trade war

Russia banned confectionery goods made in Ukraine

Russia banned confectionery goods made in Ukraine
Are you still deliver candy to Russia? Then we will go to you!
Photo: Ukrinform

On September 5, the Rospotrebnadzor (Russian Consumption Oversight Agency) banned imports of Ukrainian confectionery to Russia. The agency claims it found violations of requirements for the labeling of products in the process of examination of confectionery manufactured by Konti owned by MP of the Party of Regions Borys Kolesnykov and AVK owned by businessmen Valeriy Kravets and Volodymyr Avramenko.

Since July 2013, Russia also banned the import of confectionery goods manufactured by Petro Poroshenko’s Roshen. Therefore, the largest market was blocked for the three leading exporters, which account for almost 90% of deliveries of Ukrainian sweets to Russia.

Agonizing industry

Ukrainian confectioners could get used to the reproaches of neighboring countries, as the bans have been hailing in abundance for more than six months already. A few months after the ban on Roshen products due to Russia’s complaints about their quality, Ukraine shipments of confectionery products of AVK and Konti were returned to Ukraine. Sometime later, Belarus, which is a member of the Customs Union along with Russia and Kazakhstan, started demanding from Ukrainian confectioners licenses for supplies of their products. In particular, Belarusian officials wanted Ukrainian suppliers wanting to obtain licenses to raise the retail sale price of their sweets by several times, which would make their products uncompetitive. After lengthy negotiations and introduction of retaliatory sanctions by Ukraine – i.e. protectionist duties on Belarusian goods – Belarus canceled the licensing.


Russia’s actions are illegal, says the head of the industry association Ukrkondprom Oleksandr Baldynyuk. “This is simply outrageous. Violation of requirements for labeling is not a reason for sanitary bans because those are different scopes of regulation,” he insists.

Manufacturers are confident in the quality of their products. “The claims to AVK’s labeling filed by the Russian side are surprising. All sweets supplied by the company to Russia comply with the requirements of its legislation,” says Production Director at AVK Oleh Haryazha. He argues that since the beginning of 2014 the company has received confirmation of this from three different agencies on the territory of Russia. AVK has already applied for an explanation of claims to Rospotrebnadzor. Konti and Roshen did not respond to Capital’s inquiries. Rospotrebnadzor also refused to comment on the situation.

Baldynyuk says Russian officials override the rules of international trade law and the responsibilities assumed upon accession to the World Trade Organization.

Only few alternatives

The closure of the largest market will be painful for Ukrainian confectioners. Based on information from the Ukrkondprom, in the first half of 2014 Russia received 33% of the total amount of Ukrainian exports of sweets – 41,600 t of products to the tune of US $107.3 mn. At the same time, the share of Russia in the total volume of imports of sweets during the first half of the year reached almost 55% - 23,400 t to the amount of US $71.4 mn.

Ukrainian confectioners have only few alternatives: diversification of markets and transition to production of long-life products, says Head of the Analytical Department at the AAA Consulting Company Maria Kolesnyk. Roshen was never able to regain its position. In March Roshen’s Deputy General Director Kostyantyn Mai complained that its capacities had to be cut due to the Russian embargo and new markets for the company’s products were not found at the time. At the same time, one of the company’s managers told Capital that the company could not compensate for the volume of the Russian market in the Middle East and Africa – the volumes were not comparable.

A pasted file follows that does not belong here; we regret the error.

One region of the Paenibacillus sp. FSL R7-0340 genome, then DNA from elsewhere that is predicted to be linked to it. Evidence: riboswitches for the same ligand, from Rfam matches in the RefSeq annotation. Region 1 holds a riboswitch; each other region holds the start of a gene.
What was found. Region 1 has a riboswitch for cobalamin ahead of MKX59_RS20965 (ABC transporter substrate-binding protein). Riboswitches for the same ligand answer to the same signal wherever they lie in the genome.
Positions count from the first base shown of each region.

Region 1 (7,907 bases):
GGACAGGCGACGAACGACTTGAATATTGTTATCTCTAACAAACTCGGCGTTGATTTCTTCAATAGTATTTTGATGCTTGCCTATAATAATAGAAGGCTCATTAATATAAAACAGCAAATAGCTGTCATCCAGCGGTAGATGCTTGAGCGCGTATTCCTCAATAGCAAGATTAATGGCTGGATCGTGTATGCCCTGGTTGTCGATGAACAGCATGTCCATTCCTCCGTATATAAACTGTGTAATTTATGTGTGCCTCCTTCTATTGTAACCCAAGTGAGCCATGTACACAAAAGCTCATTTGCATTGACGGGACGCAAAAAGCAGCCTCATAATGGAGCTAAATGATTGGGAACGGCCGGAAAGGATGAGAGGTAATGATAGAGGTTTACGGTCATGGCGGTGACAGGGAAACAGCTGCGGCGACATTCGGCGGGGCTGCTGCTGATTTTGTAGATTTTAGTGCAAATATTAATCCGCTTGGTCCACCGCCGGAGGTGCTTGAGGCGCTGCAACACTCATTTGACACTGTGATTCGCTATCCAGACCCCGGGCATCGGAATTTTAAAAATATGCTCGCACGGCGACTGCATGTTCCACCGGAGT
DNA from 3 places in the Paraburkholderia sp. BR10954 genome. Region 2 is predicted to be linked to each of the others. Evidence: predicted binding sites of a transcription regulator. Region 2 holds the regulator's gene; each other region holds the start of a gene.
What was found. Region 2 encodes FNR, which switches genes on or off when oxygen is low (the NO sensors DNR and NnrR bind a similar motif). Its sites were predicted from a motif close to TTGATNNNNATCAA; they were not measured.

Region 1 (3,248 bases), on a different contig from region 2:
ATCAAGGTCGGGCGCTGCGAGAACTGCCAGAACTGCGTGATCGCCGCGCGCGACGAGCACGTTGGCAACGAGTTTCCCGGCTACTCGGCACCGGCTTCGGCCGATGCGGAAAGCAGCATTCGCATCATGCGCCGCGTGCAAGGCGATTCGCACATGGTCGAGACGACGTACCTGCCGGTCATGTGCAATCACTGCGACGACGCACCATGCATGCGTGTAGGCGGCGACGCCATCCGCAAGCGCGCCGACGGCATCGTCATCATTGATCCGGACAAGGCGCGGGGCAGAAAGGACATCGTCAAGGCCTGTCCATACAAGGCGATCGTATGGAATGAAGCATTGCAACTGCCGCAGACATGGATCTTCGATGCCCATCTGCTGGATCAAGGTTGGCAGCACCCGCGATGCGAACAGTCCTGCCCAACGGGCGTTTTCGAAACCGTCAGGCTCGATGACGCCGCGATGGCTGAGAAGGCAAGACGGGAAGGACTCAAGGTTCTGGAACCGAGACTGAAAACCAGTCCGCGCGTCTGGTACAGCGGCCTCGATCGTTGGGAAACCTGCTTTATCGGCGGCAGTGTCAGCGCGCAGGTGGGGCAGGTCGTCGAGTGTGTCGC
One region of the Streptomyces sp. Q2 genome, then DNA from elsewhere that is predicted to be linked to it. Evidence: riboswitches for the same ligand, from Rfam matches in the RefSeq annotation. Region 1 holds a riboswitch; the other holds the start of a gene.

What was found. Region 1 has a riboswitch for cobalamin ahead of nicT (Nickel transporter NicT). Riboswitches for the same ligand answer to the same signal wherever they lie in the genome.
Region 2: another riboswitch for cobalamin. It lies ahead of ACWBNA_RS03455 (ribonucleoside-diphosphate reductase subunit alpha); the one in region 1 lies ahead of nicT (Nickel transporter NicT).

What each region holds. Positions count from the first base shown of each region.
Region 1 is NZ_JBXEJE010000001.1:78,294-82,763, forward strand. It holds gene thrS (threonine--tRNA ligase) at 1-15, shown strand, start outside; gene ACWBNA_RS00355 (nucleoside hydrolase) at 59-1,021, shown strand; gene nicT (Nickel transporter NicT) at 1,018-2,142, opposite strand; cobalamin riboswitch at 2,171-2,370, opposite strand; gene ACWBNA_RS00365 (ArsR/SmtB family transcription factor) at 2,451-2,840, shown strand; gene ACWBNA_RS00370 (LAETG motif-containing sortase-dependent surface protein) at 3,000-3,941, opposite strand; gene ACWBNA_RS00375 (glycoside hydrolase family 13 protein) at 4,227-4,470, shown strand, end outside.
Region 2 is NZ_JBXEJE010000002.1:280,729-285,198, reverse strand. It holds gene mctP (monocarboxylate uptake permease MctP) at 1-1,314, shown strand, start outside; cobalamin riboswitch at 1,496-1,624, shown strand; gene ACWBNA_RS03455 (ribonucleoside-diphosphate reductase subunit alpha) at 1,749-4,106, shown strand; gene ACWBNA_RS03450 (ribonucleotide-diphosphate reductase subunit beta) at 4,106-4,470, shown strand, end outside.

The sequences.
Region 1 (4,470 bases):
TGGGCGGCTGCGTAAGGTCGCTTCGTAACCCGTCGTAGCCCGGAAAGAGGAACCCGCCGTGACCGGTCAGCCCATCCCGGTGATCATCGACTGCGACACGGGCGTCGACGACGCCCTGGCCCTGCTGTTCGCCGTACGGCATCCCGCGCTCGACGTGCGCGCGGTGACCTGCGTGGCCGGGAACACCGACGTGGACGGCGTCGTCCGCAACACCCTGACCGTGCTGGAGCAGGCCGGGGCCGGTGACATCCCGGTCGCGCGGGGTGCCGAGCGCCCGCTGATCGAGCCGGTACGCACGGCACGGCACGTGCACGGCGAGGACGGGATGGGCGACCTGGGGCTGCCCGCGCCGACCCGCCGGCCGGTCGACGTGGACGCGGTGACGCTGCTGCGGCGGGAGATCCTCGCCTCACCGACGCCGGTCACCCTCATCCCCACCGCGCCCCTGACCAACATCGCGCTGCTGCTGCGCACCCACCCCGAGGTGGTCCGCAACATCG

Director of the CEC Ukraine Consulting Company Oleksandr Lenhauer believes that the markets of the former CIS are the most attractive for Ukrainian confectioners. “Time and adjustment is required to conquer more promising markets,” said the expert.

No insurance for AVK

By the end of 2014 the confectionery market in Ukraine will drop by 20% - up to 730,000 t. “The industry suffers from stable negative dynamics. In the first half of 2014 the decline was 25% in real terms in all groups and by the end of the year the decline may reach 20%,” predicts Baldynyuk. Exports will decline twice due to the embargo to US $300 mn. Kolesnyk admits that the domestic market accumulates the surplus of products. However, as she explained, both AVK and Konti are in close proximity to the war zone. “The shutdown of these facilities may neutralize the surplus of products on the domestic market,” said the expert. Previously, the co-owner of Konti Borys Kolesnykov said the company is loaded at only 40% and its employees were sent on unpaid leaves due to difficulty of working in the ATO zone.

Noteworthy, Roshen and Konti own successfully operating Russian subsidiaries, whose products sell quite well on the market of the neighboring country. But AVK has no such alternatives. Haryazha says in 2012 – 2013 the company’s exports accounted for approximately 60% of its total output. At the same time, the share of sales in Russia from the total amount was close to 40%.

Kolesnyk believes the prices on the Ukrainian market will not fall. Due to the devaluation of hryvnya, the prices of ingredients rose significantly, so it is unlikely that manufacturers will lower their prices. Lenhauer notes that the retaliatory measures will not be significant for Russian confectioners – Ukrainian share of supplies in Russia’s import of sweets does not exceed 10%. Ukraine has drafted a list of Russian goods that will be banned for import, but the document has not yet been approved.

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